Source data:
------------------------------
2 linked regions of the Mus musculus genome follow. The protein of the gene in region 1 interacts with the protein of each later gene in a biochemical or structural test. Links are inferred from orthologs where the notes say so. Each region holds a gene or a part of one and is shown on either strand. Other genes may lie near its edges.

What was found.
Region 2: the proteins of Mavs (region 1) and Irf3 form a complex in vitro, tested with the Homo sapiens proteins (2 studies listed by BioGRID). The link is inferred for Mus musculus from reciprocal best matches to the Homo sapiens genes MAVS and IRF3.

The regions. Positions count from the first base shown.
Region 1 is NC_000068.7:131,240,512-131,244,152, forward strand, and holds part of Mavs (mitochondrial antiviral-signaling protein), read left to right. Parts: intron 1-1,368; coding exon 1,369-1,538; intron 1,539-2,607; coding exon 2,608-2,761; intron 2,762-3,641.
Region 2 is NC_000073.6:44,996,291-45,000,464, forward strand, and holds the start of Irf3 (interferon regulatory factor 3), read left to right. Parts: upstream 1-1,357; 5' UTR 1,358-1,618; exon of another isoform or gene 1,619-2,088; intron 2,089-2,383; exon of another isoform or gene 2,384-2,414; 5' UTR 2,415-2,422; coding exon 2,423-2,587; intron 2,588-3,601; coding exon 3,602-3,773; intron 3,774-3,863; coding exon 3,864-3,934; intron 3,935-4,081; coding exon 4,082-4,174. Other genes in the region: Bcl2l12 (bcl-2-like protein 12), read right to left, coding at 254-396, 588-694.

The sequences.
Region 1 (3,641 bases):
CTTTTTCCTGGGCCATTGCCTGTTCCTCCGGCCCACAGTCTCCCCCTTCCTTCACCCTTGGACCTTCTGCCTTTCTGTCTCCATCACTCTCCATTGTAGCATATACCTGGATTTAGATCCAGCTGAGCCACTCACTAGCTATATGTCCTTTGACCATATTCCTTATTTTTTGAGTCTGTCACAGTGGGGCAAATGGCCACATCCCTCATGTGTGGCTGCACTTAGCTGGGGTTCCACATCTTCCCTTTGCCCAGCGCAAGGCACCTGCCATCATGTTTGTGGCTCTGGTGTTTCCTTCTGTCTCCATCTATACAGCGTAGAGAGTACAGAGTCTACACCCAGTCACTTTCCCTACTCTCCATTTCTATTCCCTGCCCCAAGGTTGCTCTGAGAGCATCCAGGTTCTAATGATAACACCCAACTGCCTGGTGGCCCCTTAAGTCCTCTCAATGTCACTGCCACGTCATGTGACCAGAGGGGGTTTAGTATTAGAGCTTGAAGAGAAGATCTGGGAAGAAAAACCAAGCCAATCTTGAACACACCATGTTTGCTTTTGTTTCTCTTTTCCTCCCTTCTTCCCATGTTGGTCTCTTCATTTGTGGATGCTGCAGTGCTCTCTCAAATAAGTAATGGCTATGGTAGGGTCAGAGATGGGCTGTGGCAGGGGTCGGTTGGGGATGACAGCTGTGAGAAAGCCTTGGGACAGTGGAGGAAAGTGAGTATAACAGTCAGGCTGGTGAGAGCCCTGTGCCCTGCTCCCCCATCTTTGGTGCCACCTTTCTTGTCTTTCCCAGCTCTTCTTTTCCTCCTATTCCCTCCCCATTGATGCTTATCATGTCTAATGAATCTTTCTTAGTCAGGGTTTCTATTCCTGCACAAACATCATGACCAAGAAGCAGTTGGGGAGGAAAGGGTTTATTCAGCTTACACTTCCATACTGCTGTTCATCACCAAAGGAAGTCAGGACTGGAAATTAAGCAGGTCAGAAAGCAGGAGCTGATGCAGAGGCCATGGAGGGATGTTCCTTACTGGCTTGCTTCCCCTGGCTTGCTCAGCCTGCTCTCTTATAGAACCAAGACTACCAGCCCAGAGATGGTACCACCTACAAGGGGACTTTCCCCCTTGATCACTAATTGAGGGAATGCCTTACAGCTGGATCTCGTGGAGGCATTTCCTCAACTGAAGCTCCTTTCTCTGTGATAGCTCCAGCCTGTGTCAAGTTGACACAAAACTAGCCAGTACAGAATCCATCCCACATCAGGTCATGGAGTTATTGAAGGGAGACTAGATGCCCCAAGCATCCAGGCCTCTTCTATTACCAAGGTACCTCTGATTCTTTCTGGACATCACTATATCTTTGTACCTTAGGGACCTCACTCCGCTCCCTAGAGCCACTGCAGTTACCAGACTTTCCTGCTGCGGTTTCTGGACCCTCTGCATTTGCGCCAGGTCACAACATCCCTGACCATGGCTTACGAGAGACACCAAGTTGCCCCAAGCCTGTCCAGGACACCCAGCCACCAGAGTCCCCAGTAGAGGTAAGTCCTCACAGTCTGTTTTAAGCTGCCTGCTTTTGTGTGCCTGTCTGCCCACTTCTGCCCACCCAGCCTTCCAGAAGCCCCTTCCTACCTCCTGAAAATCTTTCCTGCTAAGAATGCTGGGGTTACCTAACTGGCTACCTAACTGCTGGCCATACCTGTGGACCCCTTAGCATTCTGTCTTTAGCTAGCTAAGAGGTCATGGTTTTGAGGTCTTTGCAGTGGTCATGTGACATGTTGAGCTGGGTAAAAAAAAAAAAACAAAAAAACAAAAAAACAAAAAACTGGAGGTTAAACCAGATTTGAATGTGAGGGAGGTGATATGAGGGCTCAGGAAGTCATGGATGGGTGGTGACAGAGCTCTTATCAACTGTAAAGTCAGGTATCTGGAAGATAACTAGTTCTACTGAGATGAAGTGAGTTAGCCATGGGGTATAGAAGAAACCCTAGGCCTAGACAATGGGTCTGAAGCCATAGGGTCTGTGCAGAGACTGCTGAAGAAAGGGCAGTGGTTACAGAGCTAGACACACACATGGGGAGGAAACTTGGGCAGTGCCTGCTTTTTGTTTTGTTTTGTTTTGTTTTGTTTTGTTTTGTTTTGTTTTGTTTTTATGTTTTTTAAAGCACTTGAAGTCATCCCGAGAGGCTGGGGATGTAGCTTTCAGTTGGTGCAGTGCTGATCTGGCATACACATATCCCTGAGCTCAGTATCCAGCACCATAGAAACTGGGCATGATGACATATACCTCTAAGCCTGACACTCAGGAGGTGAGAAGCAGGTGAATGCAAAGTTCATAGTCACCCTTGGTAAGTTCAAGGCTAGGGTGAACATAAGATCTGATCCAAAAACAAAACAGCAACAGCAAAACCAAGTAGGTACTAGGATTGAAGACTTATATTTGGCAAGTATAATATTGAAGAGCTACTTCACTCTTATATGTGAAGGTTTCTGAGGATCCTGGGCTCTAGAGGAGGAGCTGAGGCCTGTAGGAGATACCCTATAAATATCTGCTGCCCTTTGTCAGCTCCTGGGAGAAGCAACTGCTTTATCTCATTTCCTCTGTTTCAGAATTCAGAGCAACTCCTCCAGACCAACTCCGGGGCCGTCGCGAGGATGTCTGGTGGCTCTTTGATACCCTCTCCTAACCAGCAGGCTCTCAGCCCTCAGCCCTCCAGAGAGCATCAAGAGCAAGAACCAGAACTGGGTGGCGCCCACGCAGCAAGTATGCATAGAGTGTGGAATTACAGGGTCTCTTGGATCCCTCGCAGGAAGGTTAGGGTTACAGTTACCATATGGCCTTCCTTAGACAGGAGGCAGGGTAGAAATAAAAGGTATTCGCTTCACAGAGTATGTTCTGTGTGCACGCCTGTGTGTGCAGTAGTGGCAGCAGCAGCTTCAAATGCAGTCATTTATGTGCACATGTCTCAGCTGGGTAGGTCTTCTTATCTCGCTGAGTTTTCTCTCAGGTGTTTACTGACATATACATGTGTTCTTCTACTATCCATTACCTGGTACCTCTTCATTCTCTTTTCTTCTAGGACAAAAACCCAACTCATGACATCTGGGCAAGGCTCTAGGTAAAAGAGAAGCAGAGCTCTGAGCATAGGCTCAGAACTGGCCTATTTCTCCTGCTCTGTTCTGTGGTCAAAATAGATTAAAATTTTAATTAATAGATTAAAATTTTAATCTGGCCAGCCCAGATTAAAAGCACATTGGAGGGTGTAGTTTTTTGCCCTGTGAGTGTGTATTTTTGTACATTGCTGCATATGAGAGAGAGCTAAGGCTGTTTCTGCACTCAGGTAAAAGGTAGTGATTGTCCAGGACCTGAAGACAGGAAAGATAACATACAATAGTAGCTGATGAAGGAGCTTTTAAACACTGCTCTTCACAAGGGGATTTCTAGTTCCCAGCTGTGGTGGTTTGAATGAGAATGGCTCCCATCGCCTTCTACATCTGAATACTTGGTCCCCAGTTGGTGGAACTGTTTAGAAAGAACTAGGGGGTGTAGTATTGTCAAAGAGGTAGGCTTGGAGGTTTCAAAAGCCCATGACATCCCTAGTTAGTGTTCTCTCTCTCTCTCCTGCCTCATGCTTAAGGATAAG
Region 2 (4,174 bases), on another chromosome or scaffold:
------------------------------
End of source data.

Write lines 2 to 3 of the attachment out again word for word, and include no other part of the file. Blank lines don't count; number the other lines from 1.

What was found.
Region 2: the proteins of Mavs (region 1) and Irf3 form a complex in vitro, tested with the Homo sapiens proteins (2 studies listed by BioGRID). The link is inferred for Mus musculus from reciprocal best matches to the Homo sapiens genes MAVS and IRF3.